The Effects of 9/11 on Attitudes Toward Immigration and the Moderating Role of Education

26 Pages Posted: 15 Dec 2012

See all articles by Simone Schüller

Simone Schüller

CESifo (Center for Economic Studies and Ifo Institute) - Ifo Institute; Institute for the Study of Labor (IZA); FBK-IRVAPP

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Abstract

The major event of the 9/11 terror attacks is likely to have induced an increase in anti-immigrant and anti-foreigner sentiments, not only among US residents but also beyond US borders. Using longitudinal data from the German Socio-Economic Panel and exploiting exogenous variation in interview timing throughout 2001, I find that the terror attacks in the US caused an immediate shift of around 40 percent of one within standard deviation to more negative attitudes toward immigration and resulting in a considerable decrease in concerns over xenophobic hostility among the German population. Furthermore, in exploiting within-individual variation this quasi-experiment provides evidence on the role of education in moderating the negative terrorism shock.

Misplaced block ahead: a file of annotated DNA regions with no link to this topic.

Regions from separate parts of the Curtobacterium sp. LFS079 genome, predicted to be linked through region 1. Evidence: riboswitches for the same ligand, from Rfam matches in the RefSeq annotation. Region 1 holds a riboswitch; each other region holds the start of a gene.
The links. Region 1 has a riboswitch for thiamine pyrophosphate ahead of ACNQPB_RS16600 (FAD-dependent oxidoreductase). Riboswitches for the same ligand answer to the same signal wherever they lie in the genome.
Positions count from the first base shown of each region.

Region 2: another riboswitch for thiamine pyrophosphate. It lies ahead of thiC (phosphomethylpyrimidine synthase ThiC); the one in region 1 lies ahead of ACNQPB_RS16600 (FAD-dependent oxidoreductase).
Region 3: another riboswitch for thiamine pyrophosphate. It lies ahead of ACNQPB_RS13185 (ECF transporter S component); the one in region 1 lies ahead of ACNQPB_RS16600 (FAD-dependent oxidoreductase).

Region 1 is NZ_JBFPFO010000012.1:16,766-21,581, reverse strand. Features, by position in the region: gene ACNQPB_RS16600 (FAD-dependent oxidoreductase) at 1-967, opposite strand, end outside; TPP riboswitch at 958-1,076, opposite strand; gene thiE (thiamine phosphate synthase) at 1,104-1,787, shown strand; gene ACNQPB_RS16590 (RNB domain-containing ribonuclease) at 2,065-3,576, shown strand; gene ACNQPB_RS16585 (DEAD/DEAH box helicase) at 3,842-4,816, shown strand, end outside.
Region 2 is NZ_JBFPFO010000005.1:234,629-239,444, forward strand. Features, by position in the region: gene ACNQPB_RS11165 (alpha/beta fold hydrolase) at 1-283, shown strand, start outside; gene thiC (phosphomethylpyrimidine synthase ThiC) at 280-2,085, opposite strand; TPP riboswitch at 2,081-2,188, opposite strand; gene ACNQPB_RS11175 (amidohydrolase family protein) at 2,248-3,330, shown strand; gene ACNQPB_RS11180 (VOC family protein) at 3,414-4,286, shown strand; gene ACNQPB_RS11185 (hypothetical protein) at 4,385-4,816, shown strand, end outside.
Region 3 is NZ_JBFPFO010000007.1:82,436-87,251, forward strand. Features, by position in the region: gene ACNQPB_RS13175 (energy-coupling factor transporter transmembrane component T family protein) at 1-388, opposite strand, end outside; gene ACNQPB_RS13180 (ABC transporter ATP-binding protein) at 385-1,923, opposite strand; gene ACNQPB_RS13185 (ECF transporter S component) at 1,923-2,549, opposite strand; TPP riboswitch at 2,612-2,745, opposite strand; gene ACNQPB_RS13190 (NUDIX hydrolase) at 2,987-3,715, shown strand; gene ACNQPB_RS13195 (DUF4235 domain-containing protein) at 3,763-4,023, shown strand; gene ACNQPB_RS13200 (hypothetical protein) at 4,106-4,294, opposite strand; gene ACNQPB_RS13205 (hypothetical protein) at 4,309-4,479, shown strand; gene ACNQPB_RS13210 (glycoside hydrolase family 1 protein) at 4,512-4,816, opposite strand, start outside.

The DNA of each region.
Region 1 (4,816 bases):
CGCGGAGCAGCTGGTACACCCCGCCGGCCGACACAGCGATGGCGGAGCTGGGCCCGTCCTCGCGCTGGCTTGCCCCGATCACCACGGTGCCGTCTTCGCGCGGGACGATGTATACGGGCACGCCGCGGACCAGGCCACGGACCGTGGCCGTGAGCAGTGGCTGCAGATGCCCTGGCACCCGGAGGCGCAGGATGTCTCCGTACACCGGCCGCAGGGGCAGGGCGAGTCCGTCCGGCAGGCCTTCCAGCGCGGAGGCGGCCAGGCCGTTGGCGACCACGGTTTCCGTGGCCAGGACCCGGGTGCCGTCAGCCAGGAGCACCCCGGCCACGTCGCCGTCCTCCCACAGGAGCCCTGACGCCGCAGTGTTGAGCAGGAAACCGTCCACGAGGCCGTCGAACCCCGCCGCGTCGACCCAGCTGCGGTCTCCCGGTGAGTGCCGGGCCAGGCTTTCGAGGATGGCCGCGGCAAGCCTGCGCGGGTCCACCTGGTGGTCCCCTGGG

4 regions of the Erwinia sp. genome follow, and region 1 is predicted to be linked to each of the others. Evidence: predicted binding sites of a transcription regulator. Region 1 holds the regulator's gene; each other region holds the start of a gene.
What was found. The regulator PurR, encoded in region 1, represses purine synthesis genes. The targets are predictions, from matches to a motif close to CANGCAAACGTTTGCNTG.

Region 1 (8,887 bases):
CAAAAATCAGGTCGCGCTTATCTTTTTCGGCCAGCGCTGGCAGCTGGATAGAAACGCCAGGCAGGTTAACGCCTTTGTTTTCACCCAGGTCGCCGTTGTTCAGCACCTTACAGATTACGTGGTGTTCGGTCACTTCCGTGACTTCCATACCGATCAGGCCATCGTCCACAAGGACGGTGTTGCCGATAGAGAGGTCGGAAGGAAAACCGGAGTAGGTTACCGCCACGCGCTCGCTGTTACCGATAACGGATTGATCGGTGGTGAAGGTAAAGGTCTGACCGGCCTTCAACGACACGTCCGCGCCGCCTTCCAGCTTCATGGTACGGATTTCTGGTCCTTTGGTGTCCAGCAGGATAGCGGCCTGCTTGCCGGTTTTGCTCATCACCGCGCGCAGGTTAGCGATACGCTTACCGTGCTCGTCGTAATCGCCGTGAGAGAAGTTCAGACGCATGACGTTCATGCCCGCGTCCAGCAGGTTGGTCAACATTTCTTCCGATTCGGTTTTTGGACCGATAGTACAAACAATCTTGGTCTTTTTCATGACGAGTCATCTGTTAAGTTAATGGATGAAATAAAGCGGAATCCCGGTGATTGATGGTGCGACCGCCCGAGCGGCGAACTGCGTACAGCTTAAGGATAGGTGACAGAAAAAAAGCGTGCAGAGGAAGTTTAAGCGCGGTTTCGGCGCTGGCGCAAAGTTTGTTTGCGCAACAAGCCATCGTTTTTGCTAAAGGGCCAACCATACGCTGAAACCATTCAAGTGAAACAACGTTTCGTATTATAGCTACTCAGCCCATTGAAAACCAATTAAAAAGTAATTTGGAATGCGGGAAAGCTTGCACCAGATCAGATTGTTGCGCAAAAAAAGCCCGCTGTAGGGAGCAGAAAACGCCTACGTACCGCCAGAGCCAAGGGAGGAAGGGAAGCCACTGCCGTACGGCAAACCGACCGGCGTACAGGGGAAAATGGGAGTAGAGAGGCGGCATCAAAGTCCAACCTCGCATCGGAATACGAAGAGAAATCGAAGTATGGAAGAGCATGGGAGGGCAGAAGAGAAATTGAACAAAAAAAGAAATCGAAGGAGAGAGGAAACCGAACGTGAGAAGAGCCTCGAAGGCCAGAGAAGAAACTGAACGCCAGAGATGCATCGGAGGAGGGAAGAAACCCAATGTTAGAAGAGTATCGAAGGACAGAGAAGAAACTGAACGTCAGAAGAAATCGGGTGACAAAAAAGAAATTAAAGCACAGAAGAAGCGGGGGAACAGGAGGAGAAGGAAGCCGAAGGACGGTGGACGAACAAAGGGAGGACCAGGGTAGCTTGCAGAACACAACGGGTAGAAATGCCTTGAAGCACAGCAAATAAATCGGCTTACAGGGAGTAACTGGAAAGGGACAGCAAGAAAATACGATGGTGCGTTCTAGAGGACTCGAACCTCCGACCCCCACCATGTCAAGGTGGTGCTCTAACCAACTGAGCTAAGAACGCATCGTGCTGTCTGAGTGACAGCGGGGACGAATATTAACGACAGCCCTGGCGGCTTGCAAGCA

Keywords: immigration, attitudes, education, September 11, terrorism

JEL Classification: F22, I21, J61

Suggested Citation

Schüller, Simone, The Effects of 9/11 on Attitudes Toward Immigration and the Moderating Role of Education. IZA Discussion Paper No. 7052, Available at SSRN: https://ssrn.com/abstract=2189790

Simone Schüller (Contact Author)

CESifo (Center for Economic Studies and Ifo Institute) - Ifo Institute ( email )

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Munich, 01069
Germany

Institute for the Study of Labor (IZA) ( email )

P.O. Box 7240
Bonn, D-53072
Germany

FBK-IRVAPP ( email )

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Trento, 38122
Italy

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